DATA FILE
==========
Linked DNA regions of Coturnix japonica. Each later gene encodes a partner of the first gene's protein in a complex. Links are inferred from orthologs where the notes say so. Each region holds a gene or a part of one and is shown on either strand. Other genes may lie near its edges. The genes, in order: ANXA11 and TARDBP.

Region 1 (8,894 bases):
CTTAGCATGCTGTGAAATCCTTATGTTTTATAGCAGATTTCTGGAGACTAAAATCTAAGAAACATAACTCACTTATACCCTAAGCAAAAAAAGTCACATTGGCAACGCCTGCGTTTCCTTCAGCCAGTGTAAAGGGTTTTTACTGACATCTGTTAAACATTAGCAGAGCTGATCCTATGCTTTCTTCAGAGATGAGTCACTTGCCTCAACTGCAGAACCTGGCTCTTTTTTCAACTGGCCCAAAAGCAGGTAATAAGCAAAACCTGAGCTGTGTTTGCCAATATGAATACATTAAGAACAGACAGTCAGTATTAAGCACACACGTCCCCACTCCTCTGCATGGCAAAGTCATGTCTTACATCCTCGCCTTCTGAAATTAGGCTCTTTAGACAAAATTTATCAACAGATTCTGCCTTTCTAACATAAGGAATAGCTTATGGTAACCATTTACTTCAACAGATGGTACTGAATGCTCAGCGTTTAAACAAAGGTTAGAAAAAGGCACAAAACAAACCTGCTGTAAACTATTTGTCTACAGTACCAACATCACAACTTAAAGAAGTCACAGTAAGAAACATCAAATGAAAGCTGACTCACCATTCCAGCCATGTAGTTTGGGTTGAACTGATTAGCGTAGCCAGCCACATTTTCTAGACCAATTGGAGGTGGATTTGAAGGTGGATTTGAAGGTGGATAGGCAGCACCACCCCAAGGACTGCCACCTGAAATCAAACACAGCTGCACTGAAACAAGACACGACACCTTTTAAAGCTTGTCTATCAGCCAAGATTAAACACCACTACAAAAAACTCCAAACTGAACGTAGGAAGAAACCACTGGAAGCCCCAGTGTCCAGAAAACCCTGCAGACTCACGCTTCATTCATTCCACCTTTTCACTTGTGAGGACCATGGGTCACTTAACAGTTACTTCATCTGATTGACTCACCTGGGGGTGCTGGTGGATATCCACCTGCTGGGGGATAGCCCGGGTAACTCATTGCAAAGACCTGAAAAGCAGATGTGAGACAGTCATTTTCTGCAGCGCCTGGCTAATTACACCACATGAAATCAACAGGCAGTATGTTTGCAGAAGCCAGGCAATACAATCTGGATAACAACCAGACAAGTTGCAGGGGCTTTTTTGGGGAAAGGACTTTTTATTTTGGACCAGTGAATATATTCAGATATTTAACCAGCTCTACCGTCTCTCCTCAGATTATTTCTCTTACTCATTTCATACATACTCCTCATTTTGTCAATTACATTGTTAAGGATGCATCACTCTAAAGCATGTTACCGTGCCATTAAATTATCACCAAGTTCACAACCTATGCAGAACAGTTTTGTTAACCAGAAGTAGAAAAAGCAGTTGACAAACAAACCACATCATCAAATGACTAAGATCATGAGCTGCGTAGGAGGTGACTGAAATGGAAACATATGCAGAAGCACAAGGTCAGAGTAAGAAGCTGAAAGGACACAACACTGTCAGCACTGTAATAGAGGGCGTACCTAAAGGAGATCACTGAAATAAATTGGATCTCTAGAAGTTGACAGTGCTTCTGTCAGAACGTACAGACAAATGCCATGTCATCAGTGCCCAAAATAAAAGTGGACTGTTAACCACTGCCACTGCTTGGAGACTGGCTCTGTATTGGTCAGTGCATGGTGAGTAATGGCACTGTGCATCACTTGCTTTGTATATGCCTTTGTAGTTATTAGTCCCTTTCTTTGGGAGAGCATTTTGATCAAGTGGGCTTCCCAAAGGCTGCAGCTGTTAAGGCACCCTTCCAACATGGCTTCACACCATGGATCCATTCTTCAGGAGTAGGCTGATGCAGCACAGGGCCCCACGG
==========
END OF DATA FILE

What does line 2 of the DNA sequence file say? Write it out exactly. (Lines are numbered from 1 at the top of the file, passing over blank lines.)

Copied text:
Region 1 (8,894 bases):